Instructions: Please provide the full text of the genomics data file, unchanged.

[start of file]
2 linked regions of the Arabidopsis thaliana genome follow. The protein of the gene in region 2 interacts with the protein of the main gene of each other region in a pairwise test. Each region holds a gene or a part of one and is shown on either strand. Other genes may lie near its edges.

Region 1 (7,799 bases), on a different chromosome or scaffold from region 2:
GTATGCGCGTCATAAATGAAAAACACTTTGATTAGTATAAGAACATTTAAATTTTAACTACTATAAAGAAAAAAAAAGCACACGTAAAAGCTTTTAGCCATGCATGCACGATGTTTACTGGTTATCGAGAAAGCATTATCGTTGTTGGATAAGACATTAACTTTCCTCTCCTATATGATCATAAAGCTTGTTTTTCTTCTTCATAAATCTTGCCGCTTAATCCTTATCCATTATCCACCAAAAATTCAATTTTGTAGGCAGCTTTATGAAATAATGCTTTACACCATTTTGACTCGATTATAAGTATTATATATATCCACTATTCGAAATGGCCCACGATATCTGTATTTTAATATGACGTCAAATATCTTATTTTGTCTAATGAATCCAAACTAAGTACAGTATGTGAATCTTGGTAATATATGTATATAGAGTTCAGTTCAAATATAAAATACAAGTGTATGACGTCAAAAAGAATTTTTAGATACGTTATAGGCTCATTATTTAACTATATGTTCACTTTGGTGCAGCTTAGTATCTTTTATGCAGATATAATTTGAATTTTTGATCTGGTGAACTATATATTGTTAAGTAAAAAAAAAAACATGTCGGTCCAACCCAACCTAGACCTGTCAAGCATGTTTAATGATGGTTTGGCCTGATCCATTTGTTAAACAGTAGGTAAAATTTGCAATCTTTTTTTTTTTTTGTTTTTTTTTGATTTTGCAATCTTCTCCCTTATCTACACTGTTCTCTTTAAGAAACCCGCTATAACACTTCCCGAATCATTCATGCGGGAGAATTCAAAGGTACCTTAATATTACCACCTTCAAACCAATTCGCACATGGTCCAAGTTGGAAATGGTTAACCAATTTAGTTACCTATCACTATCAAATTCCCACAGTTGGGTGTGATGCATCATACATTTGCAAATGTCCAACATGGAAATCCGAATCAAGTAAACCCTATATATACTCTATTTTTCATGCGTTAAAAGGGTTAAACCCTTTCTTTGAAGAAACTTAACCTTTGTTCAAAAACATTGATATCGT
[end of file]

2 linked regions of the Arabidopsis thaliana genome follow. The protein of the gene in region 2 interacts with the protein of the main gene of each other region in a pairwise test. Each region holds a gene or a part of one and is shown on either strand. Other genes may lie near its edges.

Region 1 (7,799 bases), on a different chromosome or scaffold from region 2:
GTATGCGCGTCATAAATGAAAAACACTTTGATTAGTATAAGAACATTTAAATTTTAACTACTATAAAGAAAAAAAAAGCACACGTAAAAGCTTTTAGCCATGCATGCACGATGTTTACTGGTTATCGAGAAAGCATTATCGTTGTTGGATAAGACATTAACTTTCCTCTCCTATATGATCATAAAGCTTGTTTTTCTTCTTCATAAATCTTGCCGCTTAATCCTTATCCATTATCCACCAAAAATTCAATTTTGTAGGCAGCTTTATGAAATAATGCTTTACACCATTTTGACTCGATTATAAGTATTATATATATCCACTATTCGAAATGGCCCACGATATCTGTATTTTAATATGACGTCAAATATCTTATTTTGTCTAATGAATCCAAACTAAGTACAGTATGTGAATCTTGGTAATATATGTATATAGAGTTCAGTTCAAATATAAAATACAAGTGTATGACGTCAAAAAGAATTTTTAGATACGTTATAGGCTCATTATTTAACTATATGTTCACTTTGGTGCAGCTTAGTATCTTTTATGCAGATATAATTTGAATTTTTGATCTGGTGAACTATATATTGTTAAGTAAAAAAAAAAACATGTCGGTCCAACCCAACCTAGACCTGTCAAGCATGTTTAATGATGGTTTGGCCTGATCCATTTGTTAAACAGTAGGTAAAATTTGCAATCTTTTTTTTTTTTTGTTTTTTTTTGATTTTGCAATCTTCTCCCTTATCTACACTGTTCTCTTTAAGAAACCCGCTATAACACTTCCCGAATCATTCATGCGGGAGAATTCAAAGGTACCTTAATATTACCACCTTCAAACCAATTCGCACATGGTCCAAGTTGGAAATGGTTAACCAATTTAGTTACCTATCACTATCAAATTCCCACAGTTGGGTGTGATGCATCATACATTTGCAAATGTCCAACATGGAAATCCGAATCAAGTAAACCCTATATATACTCTATTTTTCATGCGTTAAAAGGGTTAAACCCTTTCTTTGAAGAAACTTAACCTTTGTTCAAAAACATTGATATCGT